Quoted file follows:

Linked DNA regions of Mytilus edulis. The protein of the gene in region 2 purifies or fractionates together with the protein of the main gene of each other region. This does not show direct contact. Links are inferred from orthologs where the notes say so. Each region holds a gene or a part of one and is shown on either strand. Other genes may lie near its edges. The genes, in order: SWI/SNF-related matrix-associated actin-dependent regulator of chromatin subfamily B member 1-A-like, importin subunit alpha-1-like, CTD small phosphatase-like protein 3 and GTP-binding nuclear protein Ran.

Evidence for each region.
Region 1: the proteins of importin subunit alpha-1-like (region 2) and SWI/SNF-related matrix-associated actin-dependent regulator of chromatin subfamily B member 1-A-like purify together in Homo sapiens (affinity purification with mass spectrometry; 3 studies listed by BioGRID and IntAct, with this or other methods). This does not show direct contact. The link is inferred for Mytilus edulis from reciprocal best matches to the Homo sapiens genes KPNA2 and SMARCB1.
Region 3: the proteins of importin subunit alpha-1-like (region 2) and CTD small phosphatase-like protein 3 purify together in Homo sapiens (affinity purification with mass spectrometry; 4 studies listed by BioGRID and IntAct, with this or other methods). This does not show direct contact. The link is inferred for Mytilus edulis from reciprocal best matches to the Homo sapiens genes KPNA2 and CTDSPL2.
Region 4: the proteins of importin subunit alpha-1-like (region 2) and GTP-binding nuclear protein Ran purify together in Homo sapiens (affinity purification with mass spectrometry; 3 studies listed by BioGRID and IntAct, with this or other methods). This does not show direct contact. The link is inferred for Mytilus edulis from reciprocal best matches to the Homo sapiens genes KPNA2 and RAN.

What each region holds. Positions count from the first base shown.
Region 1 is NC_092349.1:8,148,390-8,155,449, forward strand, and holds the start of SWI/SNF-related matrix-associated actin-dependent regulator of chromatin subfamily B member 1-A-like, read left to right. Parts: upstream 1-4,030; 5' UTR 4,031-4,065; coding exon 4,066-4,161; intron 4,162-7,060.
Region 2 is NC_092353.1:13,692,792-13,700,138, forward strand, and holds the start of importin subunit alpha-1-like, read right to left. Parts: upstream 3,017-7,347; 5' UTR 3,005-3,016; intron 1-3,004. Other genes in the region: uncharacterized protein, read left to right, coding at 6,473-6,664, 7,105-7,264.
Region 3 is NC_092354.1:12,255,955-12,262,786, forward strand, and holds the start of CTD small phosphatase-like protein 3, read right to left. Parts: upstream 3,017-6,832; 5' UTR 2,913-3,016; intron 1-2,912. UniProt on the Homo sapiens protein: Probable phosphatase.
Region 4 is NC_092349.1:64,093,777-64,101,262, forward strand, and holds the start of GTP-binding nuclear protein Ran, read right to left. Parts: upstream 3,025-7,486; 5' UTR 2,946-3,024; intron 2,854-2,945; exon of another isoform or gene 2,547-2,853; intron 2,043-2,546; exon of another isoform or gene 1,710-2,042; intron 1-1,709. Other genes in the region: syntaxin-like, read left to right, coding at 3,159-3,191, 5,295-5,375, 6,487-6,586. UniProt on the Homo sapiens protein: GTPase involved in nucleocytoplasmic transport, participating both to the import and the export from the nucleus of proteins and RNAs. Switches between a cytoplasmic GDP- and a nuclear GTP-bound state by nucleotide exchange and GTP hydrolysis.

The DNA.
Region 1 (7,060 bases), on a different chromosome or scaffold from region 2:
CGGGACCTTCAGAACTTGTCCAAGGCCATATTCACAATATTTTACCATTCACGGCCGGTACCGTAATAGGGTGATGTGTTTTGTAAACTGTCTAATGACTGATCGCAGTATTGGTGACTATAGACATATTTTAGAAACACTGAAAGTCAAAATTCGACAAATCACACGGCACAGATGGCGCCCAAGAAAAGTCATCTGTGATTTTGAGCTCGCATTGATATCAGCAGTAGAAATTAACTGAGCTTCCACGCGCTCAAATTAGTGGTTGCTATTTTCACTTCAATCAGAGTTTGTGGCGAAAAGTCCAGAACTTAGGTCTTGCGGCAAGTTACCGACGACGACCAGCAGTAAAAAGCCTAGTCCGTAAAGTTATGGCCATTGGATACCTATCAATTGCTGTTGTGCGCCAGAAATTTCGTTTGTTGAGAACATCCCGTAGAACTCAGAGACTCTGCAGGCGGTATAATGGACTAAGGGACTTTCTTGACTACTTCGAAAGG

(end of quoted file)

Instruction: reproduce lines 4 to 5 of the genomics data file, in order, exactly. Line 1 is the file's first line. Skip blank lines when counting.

Region 3: the proteins of importin subunit alpha-1-like (region 2) and CTD small phosphatase-like protein 3 purify together in Homo sapiens (affinity purification with mass spectrometry; 4 studies listed by BioGRID and IntAct, with this or other methods). This does not show direct contact. The link is inferred for Mytilus edulis from reciprocal best matches to the Homo sapiens genes KPNA2 and CTDSPL2.
Region 4: the proteins of importin subunit alpha-1-like (region 2) and GTP-binding nuclear protein Ran purify together in Homo sapiens (affinity purification with mass spectrometry; 3 studies listed by BioGRID and IntAct, with this or other methods). This does not show direct contact. The link is inferred for Mytilus edulis from reciprocal best matches to the Homo sapiens genes KPNA2 and RAN.